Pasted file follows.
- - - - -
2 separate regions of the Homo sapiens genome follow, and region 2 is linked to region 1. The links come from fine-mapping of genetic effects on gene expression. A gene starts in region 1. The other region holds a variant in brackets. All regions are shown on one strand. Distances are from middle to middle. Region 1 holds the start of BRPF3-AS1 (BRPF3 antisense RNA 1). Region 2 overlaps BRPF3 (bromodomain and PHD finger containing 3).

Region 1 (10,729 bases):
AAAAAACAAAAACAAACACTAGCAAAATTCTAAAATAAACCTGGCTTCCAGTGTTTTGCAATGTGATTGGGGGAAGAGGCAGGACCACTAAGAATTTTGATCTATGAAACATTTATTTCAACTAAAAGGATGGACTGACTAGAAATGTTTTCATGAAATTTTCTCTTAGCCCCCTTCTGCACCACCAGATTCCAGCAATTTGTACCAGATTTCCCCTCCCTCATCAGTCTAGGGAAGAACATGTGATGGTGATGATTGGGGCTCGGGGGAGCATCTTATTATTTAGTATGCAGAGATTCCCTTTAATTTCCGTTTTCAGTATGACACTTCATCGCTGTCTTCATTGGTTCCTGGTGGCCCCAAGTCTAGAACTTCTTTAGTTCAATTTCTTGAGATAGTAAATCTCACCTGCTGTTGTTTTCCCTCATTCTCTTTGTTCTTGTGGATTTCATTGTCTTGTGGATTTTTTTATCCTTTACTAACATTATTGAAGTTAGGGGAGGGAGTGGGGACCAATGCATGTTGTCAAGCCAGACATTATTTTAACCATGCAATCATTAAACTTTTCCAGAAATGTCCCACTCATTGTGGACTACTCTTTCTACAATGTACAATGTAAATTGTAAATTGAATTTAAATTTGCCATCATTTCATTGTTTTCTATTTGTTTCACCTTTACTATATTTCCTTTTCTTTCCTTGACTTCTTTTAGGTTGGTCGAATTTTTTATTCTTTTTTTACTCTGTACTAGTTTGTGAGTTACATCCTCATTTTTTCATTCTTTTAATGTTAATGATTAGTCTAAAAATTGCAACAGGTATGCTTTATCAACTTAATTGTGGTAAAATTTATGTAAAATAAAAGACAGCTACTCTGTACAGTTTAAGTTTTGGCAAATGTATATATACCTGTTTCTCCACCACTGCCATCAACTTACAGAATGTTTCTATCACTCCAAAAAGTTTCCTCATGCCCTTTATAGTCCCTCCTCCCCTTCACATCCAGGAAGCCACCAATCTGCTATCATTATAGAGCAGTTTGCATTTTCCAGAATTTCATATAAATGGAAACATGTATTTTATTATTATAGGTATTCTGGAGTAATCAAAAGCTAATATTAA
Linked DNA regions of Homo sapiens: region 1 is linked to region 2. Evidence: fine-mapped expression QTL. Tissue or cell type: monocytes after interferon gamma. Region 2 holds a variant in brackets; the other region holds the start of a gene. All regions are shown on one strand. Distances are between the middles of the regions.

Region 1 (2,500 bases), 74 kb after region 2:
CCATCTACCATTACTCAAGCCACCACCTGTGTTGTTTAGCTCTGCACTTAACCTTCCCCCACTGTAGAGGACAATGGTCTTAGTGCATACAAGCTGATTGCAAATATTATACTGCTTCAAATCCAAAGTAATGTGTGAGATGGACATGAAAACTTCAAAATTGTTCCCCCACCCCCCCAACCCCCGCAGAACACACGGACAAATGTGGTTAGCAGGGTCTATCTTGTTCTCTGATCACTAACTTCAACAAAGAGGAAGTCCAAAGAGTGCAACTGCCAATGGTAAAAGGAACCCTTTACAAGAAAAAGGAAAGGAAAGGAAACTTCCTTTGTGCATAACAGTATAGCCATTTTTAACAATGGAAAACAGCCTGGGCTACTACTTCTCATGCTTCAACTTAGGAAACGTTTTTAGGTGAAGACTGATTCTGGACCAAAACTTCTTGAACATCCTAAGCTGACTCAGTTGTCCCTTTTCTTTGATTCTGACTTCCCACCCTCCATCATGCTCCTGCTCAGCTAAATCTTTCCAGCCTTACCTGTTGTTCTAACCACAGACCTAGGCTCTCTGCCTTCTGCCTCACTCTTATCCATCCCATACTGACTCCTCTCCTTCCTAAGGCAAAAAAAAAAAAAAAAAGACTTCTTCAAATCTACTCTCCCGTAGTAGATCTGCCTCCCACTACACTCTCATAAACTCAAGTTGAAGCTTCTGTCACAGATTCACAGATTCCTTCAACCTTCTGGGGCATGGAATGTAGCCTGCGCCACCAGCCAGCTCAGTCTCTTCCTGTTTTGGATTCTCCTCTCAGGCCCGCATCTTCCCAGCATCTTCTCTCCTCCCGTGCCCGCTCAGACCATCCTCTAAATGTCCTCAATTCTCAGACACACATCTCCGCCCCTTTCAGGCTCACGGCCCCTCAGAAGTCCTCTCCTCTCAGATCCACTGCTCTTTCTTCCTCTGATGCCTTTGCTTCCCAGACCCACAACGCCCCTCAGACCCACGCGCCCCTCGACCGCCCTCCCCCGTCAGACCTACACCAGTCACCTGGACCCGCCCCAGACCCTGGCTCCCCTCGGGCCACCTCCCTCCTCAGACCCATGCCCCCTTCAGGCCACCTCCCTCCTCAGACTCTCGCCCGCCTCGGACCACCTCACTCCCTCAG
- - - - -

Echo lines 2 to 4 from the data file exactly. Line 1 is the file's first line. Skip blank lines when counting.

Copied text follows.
Region 1 (10,729 bases):
AAAAAACAAAAACAAACACTAGCAAAATTCTAAAATAAACCTGGCTTCCAGTGTTTTGCAATGTGATTGGGGGAAGAGGCAGGACCACTAAGAATTTTGATCTATGAAACATTTATTTCAACTAAAAGGATGGACTGACTAGAAATGTTTTCATGAAATTTTCTCTTAGCCCCCTTCTGCACCACCAGATTCCAGCAATTTGTACCAGATTTCCCCTCCCTCATCAGTCTAGGGAAGAACATGTGATGGTGATGATTGGGGCTCGGGGGAGCATCTTATTATTTAGTATGCAGAGATTCCCTTTAATTTCCGTTTTCAGTATGACACTTCATCGCTGTCTTCATTGGTTCCTGGTGGCCCCAAGTCTAGAACTTCTTTAGTTCAATTTCTTGAGATAGTAAATCTCACCTGCTGTTGTTTTCCCTCATTCTCTTTGTTCTTGTGGATTTCATTGTCTTGTGGATTTTTTTATCCTTTACTAACATTATTGAAGTTAGGGGAGGGAGTGGGGACCAATGCATGTTGTCAAGCCAGACATTATTTTAACCATGCAATCATTAAACTTTTCCAGAAATGTCCCACTCATTGTGGACTACTCTTTCTACAATGTACAATGTAAATTGTAAATTGAATTTAAATTTGCCATCATTTCATTGTTTTCTATTTGTTTCACCTTTACTATATTTCCTTTTCTTTCCTTGACTTCTTTTAGGTTGGTCGAATTTTTTATTCTTTTTTTACTCTGTACTAGTTTGTGAGTTACATCCTCATTTTTTCATTCTTTTAATGTTAATGATTAGTCTAAAAATTGCAACAGGTATGCTTTATCAACTTAATTGTGGTAAAATTTATGTAAAATAAAAGACAGCTACTCTGTACAGTTTAAGTTTTGGCAAATGTATATATACCTGTTTCTCCACCACTGCCATCAACTTACAGAATGTTTCTATCACTCCAAAAAGTTTCCTCATGCCCTTTATAGTCCCTCCTCCCCTTCACATCCAGGAAGCCACCAATCTGCTATCATTATAGAGCAGTTTGCATTTTCCAGAATTTCATATAAATGGAAACATGTATTTTATTATTATAGGTATTCTGGAGTAATCAAAAGCTAATATTAA
Linked DNA regions of Homo sapiens: region 1 is linked to region 2. Evidence: fine-mapped expression QTL. Tissue or cell type: monocytes after interferon gamma. Region 2 holds a variant in brackets; the other region holds the start of a gene. All regions are shown on one strand. Distances are between the middles of the regions.